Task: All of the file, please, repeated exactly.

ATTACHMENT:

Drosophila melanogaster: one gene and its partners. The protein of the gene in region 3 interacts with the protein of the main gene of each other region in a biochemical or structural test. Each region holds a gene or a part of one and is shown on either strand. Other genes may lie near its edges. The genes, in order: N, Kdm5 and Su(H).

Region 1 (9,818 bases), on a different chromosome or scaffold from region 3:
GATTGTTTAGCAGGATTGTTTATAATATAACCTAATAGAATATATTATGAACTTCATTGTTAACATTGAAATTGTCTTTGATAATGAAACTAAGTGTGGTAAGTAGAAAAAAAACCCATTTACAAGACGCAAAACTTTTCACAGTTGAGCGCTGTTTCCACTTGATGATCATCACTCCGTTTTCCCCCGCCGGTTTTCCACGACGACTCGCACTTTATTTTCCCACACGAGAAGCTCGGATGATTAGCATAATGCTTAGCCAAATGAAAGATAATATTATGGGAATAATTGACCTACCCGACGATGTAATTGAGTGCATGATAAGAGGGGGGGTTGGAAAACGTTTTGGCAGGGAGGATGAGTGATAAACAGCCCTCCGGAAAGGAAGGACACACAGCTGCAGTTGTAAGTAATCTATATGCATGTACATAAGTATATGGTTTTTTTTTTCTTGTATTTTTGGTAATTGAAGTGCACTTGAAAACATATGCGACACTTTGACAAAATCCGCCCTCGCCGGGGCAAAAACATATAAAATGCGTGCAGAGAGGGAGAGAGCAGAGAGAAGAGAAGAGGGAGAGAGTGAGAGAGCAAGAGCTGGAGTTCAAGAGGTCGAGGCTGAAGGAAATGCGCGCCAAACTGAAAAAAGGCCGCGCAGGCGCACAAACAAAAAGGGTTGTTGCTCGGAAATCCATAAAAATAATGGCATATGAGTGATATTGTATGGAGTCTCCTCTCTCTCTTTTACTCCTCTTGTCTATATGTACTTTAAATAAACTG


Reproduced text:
Drosophila melanogaster: one gene and its partners. The protein of the gene in region 3 interacts with the protein of the main gene of each other region in a biochemical or structural test. Each region holds a gene or a part of one and is shown on either strand. Other genes may lie near its edges. The genes, in order: N, Kdm5 and Su(H).

Region 1 (9,818 bases), on a different chromosome or scaffold from region 3:
GATTGTTTAGCAGGATTGTTTATAATATAACCTAATAGAATATATTATGAACTTCATTGTTAACATTGAAATTGTCTTTGATAATGAAACTAAGTGTGGTAAGTAGAAAAAAAACCCATTTACAAGACGCAAAACTTTTCACAGTTGAGCGCTGTTTCCACTTGATGATCATCACTCCGTTTTCCCCCGCCGGTTTTCCACGACGACTCGCACTTTATTTTCCCACACGAGAAGCTCGGATGATTAGCATAATGCTTAGCCAAATGAAAGATAATATTATGGGAATAATTGACCTACCCGACGATGTAATTGAGTGCATGATAAGAGGGGGGGTTGGAAAACGTTTTGGCAGGGAGGATGAGTGATAAACAGCCCTCCGGAAAGGAAGGACACACAGCTGCAGTTGTAAGTAATCTATATGCATGTACATAAGTATATGGTTTTTTTTTTCTTGTATTTTTGGTAATTGAAGTGCACTTGAAAACATATGCGACACTTTGACAAAATCCGCCCTCGCCGGGGCAAAAACATATAAAATGCGTGCAGAGAGGGAGAGAGCAGAGAGAAGAGAAGAGGGAGAGAGTGAGAGAGCAAGAGCTGGAGTTCAAGAGGTCGAGGCTGAAGGAAATGCGCGCCAAACTGAAAAAAGGCCGCGCAGGCGCACAAACAAAAAGGGTTGTTGCTCGGAAATCCATAAAAATAATGGCATATGAGTGATATTGTATGGAGTCTCCTCTCTCTCTTTTACTCCTCTTGTCTATATGTACTTTAAATAAACTG